Afghanistan

Military ::Afghanistan

Military branches:

Afghan Armed Forces: Afghan National Army (ANA, includes Afghan Air Force (AAF)) (2011)

Military service age and obligation:

18 is the legal minimum age for voluntary military service; no conscription (2012)

Manpower available for military service:

males age 16-49: 7,056,339

females age 16-49: 6,653,419 (2010 est.)

Manpower fit for military service:

males age 16-49: 4,050,222

females age 16-49: 3,797,087 (2010 est.)

Manpower reaching militarily significant age annually:

male: 392,116

female: 370,295 (2010 est.)

Military expenditures:

10% of GDP (2012)

country comparison to the world:  3   

Transnational Issues:  Afghanistan

Disputes - international:

Afghan, Coalition, and Pakistan military meet periodically to clarify the alignment of the boundary on the ground and on maps; Afghan and Iranian commissioners have discussed boundary monument densification and resurvey; Iran protests Afghanistan's restricting flow of dammed Helmand River tributaries during drought; Pakistan has sent troops across and built fences along some remote tribal areas of its treaty-defined Durand Line border with Afghanistan which serve as bases for foreign terrorists and other illegal activities; Russia remains concerned about the smuggling of poppy derivatives from Afghanistan through Central Asian countries

Refugees and internally displaced persons:

refugees (country of origin): 16,147 (Pakistan) (2012)

IDPs: 492,777 (mostly Pashtuns and Kuchis displaced in the south and west due to drought and instability) (2013)

Trafficking in persons:

current situation: Afghanistan is a source transit, and destination country for men, women, and children subjected to forced labor and sex trafficking, although domestic trafficking is more prevalent than transnational trafficking; Afghan men are subjected to forced labor and debt bondage in Iran, Pakistan, Greece, Turkey, and the Gulf states; Afghan women and girls are forced into prostitution and domestic servitude in Pakistan, Iran, and India, while women and girls from the Philippines, Pakistan, Iran, Tajikistan, and China are reportedly sexually exploited in Afghanistan; children are increasingly subjected to forced labor in carpet-making factories, domestic servitude, forced begging, and commercial sexual exploitation; some children are sold to settle debts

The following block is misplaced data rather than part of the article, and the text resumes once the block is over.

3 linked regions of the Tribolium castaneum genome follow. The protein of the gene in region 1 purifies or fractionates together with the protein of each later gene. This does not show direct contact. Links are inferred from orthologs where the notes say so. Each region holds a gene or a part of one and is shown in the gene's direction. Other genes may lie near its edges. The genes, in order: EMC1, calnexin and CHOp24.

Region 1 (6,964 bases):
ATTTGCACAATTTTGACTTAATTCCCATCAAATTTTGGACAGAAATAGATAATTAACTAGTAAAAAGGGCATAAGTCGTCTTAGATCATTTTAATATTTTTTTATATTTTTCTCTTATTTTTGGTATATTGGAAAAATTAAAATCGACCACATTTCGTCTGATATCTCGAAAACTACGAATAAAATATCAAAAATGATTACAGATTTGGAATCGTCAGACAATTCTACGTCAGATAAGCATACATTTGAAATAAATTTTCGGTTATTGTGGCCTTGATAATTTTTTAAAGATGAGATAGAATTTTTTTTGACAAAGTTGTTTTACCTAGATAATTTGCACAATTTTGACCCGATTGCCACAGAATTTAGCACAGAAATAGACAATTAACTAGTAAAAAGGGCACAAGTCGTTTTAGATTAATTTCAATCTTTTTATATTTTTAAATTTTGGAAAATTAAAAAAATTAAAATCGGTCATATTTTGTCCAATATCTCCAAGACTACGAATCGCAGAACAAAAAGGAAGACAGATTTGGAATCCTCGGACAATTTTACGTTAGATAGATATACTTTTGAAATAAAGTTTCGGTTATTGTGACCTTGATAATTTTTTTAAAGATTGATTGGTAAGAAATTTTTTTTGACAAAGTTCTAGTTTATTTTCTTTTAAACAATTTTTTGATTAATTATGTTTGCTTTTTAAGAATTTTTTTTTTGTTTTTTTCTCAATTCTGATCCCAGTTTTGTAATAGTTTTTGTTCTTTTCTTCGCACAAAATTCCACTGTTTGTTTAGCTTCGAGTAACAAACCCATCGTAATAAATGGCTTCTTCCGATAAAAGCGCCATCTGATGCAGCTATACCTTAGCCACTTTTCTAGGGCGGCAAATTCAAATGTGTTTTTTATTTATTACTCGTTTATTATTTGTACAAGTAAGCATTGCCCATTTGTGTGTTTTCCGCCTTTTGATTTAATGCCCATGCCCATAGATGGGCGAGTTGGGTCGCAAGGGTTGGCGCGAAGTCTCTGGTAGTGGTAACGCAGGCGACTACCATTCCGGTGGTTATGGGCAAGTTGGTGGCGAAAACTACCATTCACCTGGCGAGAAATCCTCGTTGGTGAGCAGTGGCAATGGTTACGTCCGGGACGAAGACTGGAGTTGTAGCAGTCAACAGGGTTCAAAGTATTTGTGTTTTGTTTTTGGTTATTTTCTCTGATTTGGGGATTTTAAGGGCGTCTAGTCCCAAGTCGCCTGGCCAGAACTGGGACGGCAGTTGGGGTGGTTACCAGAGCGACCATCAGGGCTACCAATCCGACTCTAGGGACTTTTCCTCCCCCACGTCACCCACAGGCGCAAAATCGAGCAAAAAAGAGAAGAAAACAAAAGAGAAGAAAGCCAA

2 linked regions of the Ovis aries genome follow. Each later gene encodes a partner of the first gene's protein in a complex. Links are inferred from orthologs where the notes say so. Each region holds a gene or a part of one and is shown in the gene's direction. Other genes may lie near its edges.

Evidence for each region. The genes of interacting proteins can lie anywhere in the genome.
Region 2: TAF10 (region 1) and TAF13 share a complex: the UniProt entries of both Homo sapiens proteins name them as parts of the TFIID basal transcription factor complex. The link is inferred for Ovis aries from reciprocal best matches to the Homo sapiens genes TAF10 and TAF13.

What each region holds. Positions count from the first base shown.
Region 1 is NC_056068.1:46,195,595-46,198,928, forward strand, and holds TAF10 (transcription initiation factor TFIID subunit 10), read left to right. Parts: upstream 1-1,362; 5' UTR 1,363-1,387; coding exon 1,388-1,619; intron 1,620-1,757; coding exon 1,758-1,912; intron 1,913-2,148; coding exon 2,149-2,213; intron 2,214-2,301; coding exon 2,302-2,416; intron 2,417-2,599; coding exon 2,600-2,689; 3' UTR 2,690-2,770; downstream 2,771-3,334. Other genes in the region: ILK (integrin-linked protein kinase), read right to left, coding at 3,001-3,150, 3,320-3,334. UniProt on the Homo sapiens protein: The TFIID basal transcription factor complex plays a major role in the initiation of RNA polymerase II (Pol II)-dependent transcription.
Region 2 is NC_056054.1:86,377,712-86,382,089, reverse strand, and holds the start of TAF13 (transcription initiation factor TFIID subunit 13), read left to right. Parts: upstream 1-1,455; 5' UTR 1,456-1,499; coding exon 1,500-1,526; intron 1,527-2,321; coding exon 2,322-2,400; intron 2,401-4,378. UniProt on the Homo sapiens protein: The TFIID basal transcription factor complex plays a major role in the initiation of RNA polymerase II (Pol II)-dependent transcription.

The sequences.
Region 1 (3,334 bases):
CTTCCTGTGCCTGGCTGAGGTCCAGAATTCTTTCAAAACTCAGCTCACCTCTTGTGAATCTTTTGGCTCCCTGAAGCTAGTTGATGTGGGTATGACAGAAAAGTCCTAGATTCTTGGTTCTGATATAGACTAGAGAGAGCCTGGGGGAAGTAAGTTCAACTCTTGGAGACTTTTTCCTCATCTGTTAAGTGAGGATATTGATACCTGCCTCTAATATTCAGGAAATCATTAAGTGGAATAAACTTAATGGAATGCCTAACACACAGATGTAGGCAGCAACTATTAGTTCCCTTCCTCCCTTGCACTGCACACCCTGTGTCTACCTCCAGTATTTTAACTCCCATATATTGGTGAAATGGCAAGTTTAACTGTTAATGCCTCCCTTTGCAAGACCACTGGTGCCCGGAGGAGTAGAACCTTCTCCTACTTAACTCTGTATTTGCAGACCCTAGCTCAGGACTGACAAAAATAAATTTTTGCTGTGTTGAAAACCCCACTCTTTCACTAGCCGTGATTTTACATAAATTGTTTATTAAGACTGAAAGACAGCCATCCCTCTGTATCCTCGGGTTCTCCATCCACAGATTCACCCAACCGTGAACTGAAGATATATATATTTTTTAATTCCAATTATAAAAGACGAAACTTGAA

tier rating: Tier 2 Watch List - Afghanistan does not fully comply with the minimum standards for the elimination of trafficking in persons; anti-trafficking law enforcement efforts have improved, though official complicity in human trafficking remains a problem; the first known convictions were made under the government's 2008 anti-trafficking law; Afghanistan has not developed or employed systematic procedures to identify trafficking victims or refer them to protective services and continues to rely on NGOs to provide the vast majority of victim assistance; the government has not made discernible progress in preventing human trafficking or protecting victims but has adopted an anti-trafficking action plan (2013)

Illicit drugs:

world's largest producer of opium; while poppy cultivation was relatively stable at 119,000 hectares in 2010, a poppy blight affecting the high cultivation areas in 2010 reduced potential opium production to 3,200 metric tons, down over 40 percent from 2009; the Taliban and other anti-government groups participate in and profit from the opiate trade, which is a key source of revenue for the Taliban inside Afghanistan; widespread corruption and instability impede counter-drug efforts; most of the heroin consumed in Europe and Eurasia is derived from Afghan opium; vulnerable to drug money laundering through informal financial networks; regional source of hashish (2011)

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